Thread: Alpha and Omega
Ariadne stood in front of Bobby. She couldn’t stand for too long; aches and pains gripped her abdomen whenever she was upright.
Bobby looked up, his long black pony tail flicking across the back of the rocking chair, his jet black eyes meeting hers. He had a tall, strong face with a jawline that stood out like a pair of symmetrical scars. His pointy canines sometimes made him look like as Count Dracula but now just gave his smile a bit extra charm. He wore his usual camouflage jacket, as if he’d once been in the army. He smiled. Theo had drugged Bobby into a silly, new father stupor; Bobby had been relaxed and content ever since Theo had popped out in the bath.
‘Bobby,’ she said.
‘Yeah?’ He stared back down into the white, unmoving shape in his arms. A chubby red face with closed eyes and dotted with acne was the only part of the exhausted new baby that was visible.
‘Fay told me something else.’
‘Yeah? She did?’
Ariadne glanced behind her. Paul and Kelvin were poring over the blue folder in silence.
‘She told me you were selling drugs. I told her she didn’t know what she was talking about. She said you had to stop because the Cloth would catch us. I mean, imagine that.’
He looked down at Theo again. ‘Yeah? She did?’ She could hear his smile disappear.
‘You wouldn’t do that, right? You wouldn’t risk everything, I told her that.’
‘Yeah. Right.’ He gritted his teeth; the sound of enamel grinding against enamel put her on edge.
‘God do I know we need the money. But I know you wouldn’t-’
‘Fuck you and your whining. Do you know how much baby shit costs?’ He spoke towards the baby rather than her.
‘Bobby, you shouldn’t talk like that in front of the Theo.’
‘Then don’t piss me off. Don’t fucking piss me off. I’m sure Fay talked all about the weed. Yeah, I’m sure you said nothing at all. Not a god damn fucking thing.’
Ariadne glanced behind. Paul and Kelvin pretended not to hear anything.
‘I’m sorry, Bobby. I knew she was talking rubbish. I knew it, I told her. Sorry to annoy you, I didn’t mean it. I mean, really, I didn’t mean to irritate you. I know how you must feel, this isn’t easy at all, having a baby while trying to keep a low profile.’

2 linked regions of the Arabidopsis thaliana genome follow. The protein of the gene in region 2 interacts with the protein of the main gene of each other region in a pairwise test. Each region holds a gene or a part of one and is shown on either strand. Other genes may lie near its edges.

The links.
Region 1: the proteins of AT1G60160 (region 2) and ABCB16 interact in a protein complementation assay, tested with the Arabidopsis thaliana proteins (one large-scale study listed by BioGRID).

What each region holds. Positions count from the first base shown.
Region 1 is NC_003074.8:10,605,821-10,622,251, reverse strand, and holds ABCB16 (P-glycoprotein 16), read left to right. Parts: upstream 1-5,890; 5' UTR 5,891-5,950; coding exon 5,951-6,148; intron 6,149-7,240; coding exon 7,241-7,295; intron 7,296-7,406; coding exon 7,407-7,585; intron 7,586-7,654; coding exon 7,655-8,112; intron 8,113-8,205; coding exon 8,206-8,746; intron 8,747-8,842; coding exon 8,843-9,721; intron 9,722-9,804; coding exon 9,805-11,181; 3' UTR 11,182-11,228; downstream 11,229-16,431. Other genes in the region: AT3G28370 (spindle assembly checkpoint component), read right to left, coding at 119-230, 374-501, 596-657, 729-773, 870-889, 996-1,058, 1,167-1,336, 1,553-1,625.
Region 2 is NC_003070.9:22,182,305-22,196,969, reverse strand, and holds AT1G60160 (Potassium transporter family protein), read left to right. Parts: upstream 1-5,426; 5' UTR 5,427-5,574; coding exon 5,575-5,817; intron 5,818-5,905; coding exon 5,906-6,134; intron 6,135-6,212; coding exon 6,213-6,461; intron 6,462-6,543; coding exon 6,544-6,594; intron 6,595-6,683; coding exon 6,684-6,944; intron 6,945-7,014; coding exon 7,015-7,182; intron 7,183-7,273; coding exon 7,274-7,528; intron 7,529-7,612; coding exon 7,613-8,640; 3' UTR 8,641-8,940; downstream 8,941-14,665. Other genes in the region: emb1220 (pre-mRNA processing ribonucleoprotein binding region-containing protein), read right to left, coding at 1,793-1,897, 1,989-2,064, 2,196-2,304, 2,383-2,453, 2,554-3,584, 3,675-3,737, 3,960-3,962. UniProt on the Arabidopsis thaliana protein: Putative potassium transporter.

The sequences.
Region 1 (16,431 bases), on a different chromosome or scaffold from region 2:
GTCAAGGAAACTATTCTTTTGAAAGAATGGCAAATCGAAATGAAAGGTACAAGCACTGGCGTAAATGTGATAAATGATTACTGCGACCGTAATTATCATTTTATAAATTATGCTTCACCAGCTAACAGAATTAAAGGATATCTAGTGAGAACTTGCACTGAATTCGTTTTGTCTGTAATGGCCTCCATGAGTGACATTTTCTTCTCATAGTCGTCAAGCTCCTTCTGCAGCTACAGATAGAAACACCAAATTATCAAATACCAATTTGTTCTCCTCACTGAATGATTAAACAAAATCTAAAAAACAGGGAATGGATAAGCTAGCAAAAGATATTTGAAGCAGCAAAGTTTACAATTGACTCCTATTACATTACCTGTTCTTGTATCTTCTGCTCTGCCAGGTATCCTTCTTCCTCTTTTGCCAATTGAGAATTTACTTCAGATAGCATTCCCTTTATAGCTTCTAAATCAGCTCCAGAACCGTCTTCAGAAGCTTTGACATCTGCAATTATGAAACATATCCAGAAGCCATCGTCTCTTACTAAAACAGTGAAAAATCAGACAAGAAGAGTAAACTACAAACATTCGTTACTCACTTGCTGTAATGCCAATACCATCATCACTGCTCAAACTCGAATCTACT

‘Alright, shut up. I fucking forgive you.’
Ariadne leaned over to stroke Bobby’s hair, even though she wanted to sit down. The pad between her legs was cold and heavy; she needed her own nappy change. After Fay turning on her, Ariadne wanted comfort from someone. Kelvin was the only one who had shown kindness to her so far today but, from an emotional perspective, he was unreliable. Most of the time, he’d go into a distant far-off stare, eyes glistening, replaying some tragic scene in his mind. Bobby was the only one who could make her feel good.
‘Bobby,’ she said. ‘You do… care about me, right?’
Bobby jumped out of the chair and thrust Theo into her chest like a battering ram. ‘You’ll never let it go, will you? Just the once. I lose my temper just the fucking once and I hear no end of it! If you carry on like this, I might lose my temper again. It was just a fucking tap on the face.’ Ariadne took Theo who flinched at the shouting, but did not wake.
Bobby stormed out of the room, kicking chairs and tables in his path, waving his arms and muttering obscenities as if arguing with himself. A moment later, he was outside, rushing past the window, still exploding as if batting at a horde of angry bees.
The air in the room seemed lighter after Bobby had left. Ariadne sat down in the now vacant rocking chair, warm with Bobby’s heat.
She stared at Theo’s ruddy face trying to picture hope, but it seemed like some cruel joke. Maybe Bobby had been right all along. Why had they bothered bringing Theo into the world? What kind of upbringing would Theo have? He would never be able to be free, enjoy youth like she had. Theo would be kept indoors, under lock and key, having no real home. He would never go to school and never have friends. He would live in this grotesque family of broken people for the rest of his life.
An awful realisation struck her. The best thing for Theo would be if they were caught by the Cloth. If Theo were an orphan, free of his hunted parents, he could return to the system. Then again, maybe he didn’t have to wait until they were dead. Maybe they could give him up for adoption, leave him on the steps of a local hospital.
Tears patted onto the baby’s cheeks, but they were not Theo’s tears.